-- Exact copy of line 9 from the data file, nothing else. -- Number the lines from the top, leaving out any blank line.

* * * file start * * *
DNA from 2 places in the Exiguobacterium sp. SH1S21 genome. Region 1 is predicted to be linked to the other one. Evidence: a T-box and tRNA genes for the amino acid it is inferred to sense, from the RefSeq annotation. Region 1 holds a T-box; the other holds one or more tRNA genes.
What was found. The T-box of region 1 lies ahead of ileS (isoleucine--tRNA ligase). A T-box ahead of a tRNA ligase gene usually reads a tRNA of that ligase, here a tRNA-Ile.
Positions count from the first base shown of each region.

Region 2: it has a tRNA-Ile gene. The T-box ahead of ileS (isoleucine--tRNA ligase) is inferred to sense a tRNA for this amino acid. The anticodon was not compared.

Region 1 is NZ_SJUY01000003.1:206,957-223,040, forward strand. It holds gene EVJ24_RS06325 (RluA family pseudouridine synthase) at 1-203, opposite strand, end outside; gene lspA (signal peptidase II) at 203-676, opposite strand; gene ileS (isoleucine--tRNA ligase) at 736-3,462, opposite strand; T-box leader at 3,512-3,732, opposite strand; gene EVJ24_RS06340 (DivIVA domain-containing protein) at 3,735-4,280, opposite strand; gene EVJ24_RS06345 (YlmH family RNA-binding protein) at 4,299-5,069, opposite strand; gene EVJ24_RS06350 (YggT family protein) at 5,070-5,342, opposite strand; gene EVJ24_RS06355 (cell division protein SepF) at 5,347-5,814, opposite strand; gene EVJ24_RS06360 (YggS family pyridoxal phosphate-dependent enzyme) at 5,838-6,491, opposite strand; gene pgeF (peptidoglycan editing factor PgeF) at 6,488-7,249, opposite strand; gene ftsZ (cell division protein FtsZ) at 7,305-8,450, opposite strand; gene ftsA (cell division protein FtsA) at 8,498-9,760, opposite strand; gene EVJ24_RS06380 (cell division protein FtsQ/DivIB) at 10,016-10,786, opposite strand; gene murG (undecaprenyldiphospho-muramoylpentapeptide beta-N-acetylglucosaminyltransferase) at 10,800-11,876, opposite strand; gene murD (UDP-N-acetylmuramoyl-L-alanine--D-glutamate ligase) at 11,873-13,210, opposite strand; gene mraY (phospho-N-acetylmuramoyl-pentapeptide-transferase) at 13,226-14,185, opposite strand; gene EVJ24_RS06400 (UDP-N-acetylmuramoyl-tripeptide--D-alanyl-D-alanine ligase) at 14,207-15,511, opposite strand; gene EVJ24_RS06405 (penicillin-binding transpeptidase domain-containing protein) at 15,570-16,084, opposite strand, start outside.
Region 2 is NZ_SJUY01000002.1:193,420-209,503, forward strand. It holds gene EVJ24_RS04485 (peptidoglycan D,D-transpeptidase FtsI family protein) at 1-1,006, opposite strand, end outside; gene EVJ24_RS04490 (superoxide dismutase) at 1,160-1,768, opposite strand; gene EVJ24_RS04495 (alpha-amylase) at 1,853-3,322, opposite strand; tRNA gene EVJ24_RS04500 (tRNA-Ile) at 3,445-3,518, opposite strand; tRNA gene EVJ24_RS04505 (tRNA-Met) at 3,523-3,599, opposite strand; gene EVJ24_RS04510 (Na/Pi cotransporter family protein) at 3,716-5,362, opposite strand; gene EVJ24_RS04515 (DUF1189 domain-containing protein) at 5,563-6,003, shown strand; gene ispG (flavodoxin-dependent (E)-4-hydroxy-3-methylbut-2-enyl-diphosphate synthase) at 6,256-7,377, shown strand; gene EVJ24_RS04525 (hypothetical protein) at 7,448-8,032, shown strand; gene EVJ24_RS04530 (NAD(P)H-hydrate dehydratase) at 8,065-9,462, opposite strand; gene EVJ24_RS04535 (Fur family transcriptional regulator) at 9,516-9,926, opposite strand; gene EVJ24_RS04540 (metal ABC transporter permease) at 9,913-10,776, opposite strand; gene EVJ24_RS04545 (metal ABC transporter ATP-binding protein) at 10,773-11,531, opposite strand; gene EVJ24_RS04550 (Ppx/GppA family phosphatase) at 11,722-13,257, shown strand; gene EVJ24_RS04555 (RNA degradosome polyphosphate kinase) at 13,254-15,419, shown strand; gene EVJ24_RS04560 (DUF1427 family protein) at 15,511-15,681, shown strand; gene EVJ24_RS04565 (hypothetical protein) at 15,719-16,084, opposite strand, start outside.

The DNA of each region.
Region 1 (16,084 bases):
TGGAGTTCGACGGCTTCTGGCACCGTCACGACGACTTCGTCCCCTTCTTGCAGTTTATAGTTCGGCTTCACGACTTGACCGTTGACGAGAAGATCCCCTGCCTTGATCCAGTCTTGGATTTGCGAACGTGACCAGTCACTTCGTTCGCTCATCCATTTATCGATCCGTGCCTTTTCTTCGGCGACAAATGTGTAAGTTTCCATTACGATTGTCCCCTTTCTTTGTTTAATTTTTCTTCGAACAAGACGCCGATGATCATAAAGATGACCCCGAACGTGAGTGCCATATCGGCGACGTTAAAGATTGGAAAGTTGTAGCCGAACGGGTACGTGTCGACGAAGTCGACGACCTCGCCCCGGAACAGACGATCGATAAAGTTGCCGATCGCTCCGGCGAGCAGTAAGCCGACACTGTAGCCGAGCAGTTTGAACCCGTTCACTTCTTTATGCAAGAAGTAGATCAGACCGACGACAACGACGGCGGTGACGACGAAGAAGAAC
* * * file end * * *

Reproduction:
TGGAGTTCGACGGCTTCTGGCACCGTCACGACGACTTCGTCCCCTTCTTGCAGTTTATAGTTCGGCTTCACGACTTGACCGTTGACGAGAAGATCCCCTGCCTTGATCCAGTCTTGGATTTGCGAACGTGACCAGTCACTTCGTTCGCTCATCCATTTATCGATCCGTGCCTTTTCTTCGGCGACAAATGTGTAAGTTTCCATTACGATTGTCCCCTTTCTTTGTTTAATTTTTCTTCGAACAAGACGCCGATGATCATAAAGATGACCCCGAACGTGAGTGCCATATCGGCGACGTTAAAGATTGGAAAGTTGTAGCCGAACGGGTACGTGTCGACGAAGTCGACGACCTCGCCCCGGAACAGACGATCGATAAAGTTGCCGATCGCTCCGGCGAGCAGTAAGCCGACACTGTAGCCGAGCAGTTTGAACCCGTTCACTTCTTTATGCAAGAAGTAGATCAGACCGACGACAACGACGGCGGTGACGACGAAGAAGAAC